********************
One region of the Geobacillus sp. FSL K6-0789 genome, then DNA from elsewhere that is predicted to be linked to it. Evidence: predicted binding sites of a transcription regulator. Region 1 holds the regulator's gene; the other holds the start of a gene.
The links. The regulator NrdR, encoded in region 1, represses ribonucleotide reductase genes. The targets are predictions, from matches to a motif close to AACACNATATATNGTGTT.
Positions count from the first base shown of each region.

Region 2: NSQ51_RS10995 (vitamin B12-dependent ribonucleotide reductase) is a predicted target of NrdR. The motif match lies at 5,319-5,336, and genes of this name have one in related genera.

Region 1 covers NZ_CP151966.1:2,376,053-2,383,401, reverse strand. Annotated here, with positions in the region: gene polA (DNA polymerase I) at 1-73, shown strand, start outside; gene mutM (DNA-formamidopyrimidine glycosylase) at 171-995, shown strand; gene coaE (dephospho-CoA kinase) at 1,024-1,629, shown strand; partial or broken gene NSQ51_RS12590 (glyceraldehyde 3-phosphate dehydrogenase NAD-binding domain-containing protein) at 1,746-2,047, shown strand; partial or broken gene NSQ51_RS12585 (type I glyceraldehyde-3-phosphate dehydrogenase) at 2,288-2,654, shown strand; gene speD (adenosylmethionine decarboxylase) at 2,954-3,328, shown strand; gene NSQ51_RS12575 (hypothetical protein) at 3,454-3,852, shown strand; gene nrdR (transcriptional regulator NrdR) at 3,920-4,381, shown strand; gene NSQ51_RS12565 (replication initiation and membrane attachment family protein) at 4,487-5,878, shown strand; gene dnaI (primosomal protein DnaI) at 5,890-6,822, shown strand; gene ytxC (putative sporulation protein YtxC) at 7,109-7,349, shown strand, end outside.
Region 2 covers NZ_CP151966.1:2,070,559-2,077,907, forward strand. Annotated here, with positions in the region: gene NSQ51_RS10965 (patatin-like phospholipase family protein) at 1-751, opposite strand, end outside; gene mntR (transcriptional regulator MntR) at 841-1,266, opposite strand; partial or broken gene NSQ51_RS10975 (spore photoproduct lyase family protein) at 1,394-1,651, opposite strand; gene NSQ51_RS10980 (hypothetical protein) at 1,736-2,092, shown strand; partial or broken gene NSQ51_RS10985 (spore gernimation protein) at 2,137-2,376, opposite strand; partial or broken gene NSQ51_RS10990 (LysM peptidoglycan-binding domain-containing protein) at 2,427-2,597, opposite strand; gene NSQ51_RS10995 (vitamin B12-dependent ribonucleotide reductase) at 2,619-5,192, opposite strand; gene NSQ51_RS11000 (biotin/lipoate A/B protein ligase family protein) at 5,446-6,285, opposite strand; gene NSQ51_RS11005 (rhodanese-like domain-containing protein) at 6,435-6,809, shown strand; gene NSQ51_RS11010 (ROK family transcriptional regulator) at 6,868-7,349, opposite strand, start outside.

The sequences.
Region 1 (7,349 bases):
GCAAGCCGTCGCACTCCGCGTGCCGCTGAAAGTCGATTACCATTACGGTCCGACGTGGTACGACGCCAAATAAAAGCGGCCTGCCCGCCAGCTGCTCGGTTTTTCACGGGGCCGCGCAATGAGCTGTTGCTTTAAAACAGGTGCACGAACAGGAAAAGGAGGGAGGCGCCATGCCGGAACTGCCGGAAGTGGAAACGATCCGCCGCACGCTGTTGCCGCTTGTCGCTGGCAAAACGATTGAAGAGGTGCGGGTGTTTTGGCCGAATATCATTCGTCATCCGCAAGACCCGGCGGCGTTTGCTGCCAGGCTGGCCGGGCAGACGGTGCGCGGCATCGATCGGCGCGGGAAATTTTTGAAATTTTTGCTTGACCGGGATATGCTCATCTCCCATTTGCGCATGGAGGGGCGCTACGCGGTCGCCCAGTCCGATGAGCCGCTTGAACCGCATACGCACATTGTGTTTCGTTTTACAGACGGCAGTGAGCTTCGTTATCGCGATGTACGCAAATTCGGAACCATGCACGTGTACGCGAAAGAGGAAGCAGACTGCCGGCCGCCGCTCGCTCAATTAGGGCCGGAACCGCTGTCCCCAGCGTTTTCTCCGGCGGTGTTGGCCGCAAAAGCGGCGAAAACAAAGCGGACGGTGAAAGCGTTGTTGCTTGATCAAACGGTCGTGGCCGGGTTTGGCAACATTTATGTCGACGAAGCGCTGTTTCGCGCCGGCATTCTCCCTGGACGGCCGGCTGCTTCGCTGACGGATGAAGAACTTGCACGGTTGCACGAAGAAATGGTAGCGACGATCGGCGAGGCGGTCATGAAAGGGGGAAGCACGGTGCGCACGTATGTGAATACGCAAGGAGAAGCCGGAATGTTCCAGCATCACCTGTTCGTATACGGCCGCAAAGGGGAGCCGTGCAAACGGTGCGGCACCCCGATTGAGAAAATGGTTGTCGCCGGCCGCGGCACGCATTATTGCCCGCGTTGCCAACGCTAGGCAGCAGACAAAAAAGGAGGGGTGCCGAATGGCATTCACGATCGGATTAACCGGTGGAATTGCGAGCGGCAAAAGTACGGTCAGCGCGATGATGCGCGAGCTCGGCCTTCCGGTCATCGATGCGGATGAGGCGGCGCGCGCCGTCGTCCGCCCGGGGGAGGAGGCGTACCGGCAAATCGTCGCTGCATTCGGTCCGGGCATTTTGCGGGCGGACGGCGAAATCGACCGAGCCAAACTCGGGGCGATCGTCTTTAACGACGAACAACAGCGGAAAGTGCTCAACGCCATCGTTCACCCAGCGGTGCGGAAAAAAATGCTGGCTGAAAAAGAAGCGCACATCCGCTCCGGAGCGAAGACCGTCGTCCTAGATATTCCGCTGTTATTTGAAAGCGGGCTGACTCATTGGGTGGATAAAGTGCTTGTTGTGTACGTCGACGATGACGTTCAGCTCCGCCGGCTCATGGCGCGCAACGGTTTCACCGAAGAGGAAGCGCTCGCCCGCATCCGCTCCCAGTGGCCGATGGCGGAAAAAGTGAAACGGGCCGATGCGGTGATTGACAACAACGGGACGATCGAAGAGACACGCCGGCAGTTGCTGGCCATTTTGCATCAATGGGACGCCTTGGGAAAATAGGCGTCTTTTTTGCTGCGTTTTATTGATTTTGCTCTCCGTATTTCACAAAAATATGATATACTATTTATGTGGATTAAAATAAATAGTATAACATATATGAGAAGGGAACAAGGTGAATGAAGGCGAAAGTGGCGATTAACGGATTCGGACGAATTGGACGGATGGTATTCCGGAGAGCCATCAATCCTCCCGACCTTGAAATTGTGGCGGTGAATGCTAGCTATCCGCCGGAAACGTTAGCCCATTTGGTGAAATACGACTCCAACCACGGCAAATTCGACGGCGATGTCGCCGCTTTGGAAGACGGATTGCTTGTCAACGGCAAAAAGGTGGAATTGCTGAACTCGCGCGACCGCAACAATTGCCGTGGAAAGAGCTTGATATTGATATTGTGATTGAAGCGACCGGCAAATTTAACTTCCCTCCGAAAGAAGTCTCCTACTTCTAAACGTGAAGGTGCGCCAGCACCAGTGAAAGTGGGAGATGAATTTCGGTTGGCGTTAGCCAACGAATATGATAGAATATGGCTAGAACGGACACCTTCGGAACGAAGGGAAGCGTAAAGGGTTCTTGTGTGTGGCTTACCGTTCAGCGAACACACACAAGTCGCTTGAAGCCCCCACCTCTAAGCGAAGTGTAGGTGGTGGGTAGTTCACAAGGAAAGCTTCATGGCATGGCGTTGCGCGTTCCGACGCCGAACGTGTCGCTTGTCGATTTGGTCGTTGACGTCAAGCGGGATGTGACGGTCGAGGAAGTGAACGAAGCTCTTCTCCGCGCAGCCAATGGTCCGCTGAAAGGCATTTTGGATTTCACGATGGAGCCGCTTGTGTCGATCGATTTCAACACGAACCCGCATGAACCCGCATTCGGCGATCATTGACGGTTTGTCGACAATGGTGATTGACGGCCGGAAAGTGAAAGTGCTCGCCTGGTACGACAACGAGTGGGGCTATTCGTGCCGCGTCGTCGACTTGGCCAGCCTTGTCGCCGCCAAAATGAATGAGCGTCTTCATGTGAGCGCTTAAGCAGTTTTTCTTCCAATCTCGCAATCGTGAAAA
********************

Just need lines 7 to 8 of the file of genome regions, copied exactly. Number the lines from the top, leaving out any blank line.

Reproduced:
The sequences.
Region 1 (7,349 bases):